Frank Mankiewicz: A Portrait

Frank Mankiewicz

by Frank Mankiewicz

I don’t know when or by whom the portrait of my grandfather for whom I was named was created. Frank Mankiewicz was a good American and spoke good English, but his aspect—at least in the portrait— was fierce and pure German. He glowered; the bald head, the firm and slightly turned- down mouth, and the bushy mustache yielded no hint of humor. It was large, well painted, and handsomely framed when I first saw it in the home of my uncle Joe Mankiewicz. Read more ›

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Posted in Contemporary History

Frederick Douglass: A Life and Times

Frederick Douglass

by James A. Colaiaco

Frederick Douglass

On Monday, July 5, 1852, Frederick Douglass, the former slave, made his way to majestic Corinthian Hall, located in downtown Rochester, New York, near the Genesee River. He had been invited to deliver a speech to celebrate the Fourth of July. For the past few weeks, he had labored into the night, gathering his thoughts about the urgent message he wanted to give the nation. Arriving at Corinthian Hall, Douglass, the keynote speaker of the day, walked to his seat and faced his audience. With great dignity and a stern countenance, he surveyed the assemblage of mostly white people. Read more ›

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Posted in Modern History

Bill Veeck and the Chicago White Sox

Bill Veeck and the Chicago White Sox

by Dan Epstein

Excerpt From Chapter 1:  Let’s Do It Again (Bill Veeck)

Bill Veeck buys the Chicago White Sox. Over 29.7 million fans bought tickets to major league ballgames in 1975, the third-highest attendance figure in history, and the season had been capped by an electrifying seven-game World Series between the Boston Red Sox and the Cincinnati Reds—memorably highlighted by Carlton Fisk’s game-winning 12th-inning homer in Game Six-during which a record 75.9 million viewers tuned in for what many were already calling the greatest Fall Classic in history. Read more ›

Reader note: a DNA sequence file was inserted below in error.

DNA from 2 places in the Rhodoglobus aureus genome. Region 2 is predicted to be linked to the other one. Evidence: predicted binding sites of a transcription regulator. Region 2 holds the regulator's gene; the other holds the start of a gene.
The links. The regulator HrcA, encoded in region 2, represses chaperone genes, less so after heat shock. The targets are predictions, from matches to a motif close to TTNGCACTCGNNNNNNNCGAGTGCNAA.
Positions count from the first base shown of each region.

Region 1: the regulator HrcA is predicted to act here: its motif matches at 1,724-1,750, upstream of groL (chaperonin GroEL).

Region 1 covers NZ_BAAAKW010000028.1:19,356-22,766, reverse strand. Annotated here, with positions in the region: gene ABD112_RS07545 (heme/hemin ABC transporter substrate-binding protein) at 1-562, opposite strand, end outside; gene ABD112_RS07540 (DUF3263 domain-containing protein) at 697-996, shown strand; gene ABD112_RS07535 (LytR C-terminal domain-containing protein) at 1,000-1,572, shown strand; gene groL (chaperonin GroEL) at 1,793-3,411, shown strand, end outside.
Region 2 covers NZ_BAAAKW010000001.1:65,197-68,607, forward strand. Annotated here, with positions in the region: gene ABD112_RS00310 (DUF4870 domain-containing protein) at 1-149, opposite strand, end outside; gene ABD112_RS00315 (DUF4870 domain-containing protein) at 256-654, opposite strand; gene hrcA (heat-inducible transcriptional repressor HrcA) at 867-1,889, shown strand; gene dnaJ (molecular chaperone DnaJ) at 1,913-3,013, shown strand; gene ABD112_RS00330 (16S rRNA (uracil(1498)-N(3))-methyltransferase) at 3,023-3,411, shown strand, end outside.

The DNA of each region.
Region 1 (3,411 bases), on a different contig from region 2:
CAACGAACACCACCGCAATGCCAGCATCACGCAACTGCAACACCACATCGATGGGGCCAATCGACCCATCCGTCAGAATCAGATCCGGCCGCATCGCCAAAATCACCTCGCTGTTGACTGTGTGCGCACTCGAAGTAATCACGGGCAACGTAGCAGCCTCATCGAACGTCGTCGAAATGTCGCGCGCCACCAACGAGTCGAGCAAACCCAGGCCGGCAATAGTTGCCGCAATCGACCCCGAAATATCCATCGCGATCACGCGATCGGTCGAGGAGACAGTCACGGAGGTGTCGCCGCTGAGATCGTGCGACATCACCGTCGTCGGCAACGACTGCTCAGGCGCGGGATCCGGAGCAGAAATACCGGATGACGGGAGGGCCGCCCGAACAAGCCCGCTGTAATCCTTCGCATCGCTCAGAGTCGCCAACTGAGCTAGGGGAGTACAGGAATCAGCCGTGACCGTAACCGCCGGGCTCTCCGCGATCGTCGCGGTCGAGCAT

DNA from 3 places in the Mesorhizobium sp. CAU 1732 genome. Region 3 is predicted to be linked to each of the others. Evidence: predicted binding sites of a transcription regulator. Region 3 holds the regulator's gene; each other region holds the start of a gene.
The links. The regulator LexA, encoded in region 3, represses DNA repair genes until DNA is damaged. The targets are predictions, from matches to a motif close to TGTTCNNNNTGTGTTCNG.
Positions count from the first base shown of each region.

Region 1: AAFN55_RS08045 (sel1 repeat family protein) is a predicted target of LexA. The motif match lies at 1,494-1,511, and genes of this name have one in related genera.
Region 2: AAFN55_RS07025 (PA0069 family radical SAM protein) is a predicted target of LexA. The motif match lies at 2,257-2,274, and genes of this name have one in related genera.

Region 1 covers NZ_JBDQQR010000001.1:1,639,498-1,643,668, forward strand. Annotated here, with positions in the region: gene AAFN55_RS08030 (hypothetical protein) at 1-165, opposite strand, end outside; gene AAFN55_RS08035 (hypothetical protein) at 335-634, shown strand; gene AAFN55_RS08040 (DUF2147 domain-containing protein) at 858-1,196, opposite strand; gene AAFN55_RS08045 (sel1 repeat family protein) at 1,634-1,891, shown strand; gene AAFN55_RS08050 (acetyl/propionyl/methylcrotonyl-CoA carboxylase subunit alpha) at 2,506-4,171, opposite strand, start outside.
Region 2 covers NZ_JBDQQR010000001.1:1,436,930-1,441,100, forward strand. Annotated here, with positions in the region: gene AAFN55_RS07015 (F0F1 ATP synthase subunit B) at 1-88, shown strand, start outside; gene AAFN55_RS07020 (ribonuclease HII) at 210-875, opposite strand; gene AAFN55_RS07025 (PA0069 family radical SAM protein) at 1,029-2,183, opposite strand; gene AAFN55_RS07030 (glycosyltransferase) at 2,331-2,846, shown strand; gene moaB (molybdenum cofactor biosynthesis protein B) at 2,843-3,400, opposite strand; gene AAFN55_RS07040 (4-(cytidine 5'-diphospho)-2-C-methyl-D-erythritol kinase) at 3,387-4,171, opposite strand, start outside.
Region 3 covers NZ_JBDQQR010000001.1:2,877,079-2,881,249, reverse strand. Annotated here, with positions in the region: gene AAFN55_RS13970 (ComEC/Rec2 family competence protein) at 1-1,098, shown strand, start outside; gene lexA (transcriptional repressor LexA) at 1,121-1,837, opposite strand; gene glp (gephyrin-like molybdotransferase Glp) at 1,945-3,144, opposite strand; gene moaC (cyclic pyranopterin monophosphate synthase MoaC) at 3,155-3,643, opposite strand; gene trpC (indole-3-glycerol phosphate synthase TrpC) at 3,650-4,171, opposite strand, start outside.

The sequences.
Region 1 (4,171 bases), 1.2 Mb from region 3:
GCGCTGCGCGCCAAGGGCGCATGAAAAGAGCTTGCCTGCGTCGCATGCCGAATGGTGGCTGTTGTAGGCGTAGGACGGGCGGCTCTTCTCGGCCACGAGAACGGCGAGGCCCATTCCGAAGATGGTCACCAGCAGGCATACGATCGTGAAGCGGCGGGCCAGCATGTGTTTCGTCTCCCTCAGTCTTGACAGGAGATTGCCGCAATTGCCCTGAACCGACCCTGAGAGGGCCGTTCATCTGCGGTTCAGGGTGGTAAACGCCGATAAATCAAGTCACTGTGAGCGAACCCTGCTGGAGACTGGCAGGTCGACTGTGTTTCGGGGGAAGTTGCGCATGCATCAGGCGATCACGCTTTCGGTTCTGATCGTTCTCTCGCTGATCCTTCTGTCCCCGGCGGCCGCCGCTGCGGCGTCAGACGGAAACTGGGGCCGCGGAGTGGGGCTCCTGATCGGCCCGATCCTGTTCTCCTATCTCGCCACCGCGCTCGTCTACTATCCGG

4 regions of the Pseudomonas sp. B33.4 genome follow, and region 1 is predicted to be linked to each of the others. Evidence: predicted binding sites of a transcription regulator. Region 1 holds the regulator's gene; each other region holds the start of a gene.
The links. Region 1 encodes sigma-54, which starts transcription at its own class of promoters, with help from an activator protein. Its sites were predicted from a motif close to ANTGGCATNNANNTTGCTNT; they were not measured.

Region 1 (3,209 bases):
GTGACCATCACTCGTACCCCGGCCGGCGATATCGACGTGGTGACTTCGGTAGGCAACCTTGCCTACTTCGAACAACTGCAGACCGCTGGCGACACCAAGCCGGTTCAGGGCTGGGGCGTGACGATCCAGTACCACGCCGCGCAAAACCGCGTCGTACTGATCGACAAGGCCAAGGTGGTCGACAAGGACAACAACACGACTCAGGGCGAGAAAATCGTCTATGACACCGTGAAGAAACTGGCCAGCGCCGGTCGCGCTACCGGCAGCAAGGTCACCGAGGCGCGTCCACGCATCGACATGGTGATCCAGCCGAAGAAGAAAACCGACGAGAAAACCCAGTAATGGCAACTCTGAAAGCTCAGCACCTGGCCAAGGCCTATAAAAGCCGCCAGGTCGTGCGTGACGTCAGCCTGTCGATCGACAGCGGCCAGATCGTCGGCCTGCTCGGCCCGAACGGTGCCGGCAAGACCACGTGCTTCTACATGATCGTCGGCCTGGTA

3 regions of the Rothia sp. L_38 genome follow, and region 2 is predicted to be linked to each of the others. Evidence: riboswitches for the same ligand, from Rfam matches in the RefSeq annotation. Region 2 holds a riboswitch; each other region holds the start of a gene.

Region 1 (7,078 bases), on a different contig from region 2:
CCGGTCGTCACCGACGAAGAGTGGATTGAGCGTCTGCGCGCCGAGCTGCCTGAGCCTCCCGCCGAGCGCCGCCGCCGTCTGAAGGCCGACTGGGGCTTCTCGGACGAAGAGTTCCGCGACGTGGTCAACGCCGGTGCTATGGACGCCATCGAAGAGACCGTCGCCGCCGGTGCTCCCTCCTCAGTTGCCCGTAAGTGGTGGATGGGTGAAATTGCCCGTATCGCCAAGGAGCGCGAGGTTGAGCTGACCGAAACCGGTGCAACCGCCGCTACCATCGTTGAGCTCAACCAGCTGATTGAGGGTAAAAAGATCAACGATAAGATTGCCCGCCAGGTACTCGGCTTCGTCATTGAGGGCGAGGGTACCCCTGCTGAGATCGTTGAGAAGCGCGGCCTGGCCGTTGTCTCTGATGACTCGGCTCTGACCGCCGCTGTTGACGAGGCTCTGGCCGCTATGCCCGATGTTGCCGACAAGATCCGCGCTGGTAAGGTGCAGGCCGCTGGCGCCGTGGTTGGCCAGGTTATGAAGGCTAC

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Posted in Sports History

Tanaghrisson the Soldiers of the American Revolution

tanaghrissonl; Band of Giants

by Jack Kelly

Excerpts from Chapters 1 & 2

Silence. Rain spat cold on the napes of forty armed Virginians groping through “a Night as dark as Pitch.” They found the camp of their Indian ally Tanaghrisson and his braves. The two groups of men could smell each other: the rancid odor of the greased natives, the fetor of the unwashed white men. Tanaghrisson told their leader that the French raiding party was camped in a nearby hollow. He would take them there. Read more ›

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Posted in Military History, Modern History

Primo Levi: An Author Q&A

Primo Levi

by Sergio Luzzatto

No other Auschwitz survivor has been as literately powerful and historically influential as Primo Levi. Yet Levi was not only a victim or a witness. In the fall of 1943, at the very start of the Italian Resistance, he was a fighter, participating in the first attempts to launch guerrilla warfare against occupying Nazi forces. Those three months have been largely overlooked by Levi’s biographers; indeed, they went strikingly unmentioned by Levi himself. For the rest of his life he barely acknowledged that autumn in the Alps. But an obscure passage in Levi’s The Periodic Table hints that his deportation to Auschwitz was linked directly to an incident from that time: “an ugly secret” that had made him give up the struggle, “extinguishing all will to resist, indeed to live.” Read more ›

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Posted in Modern History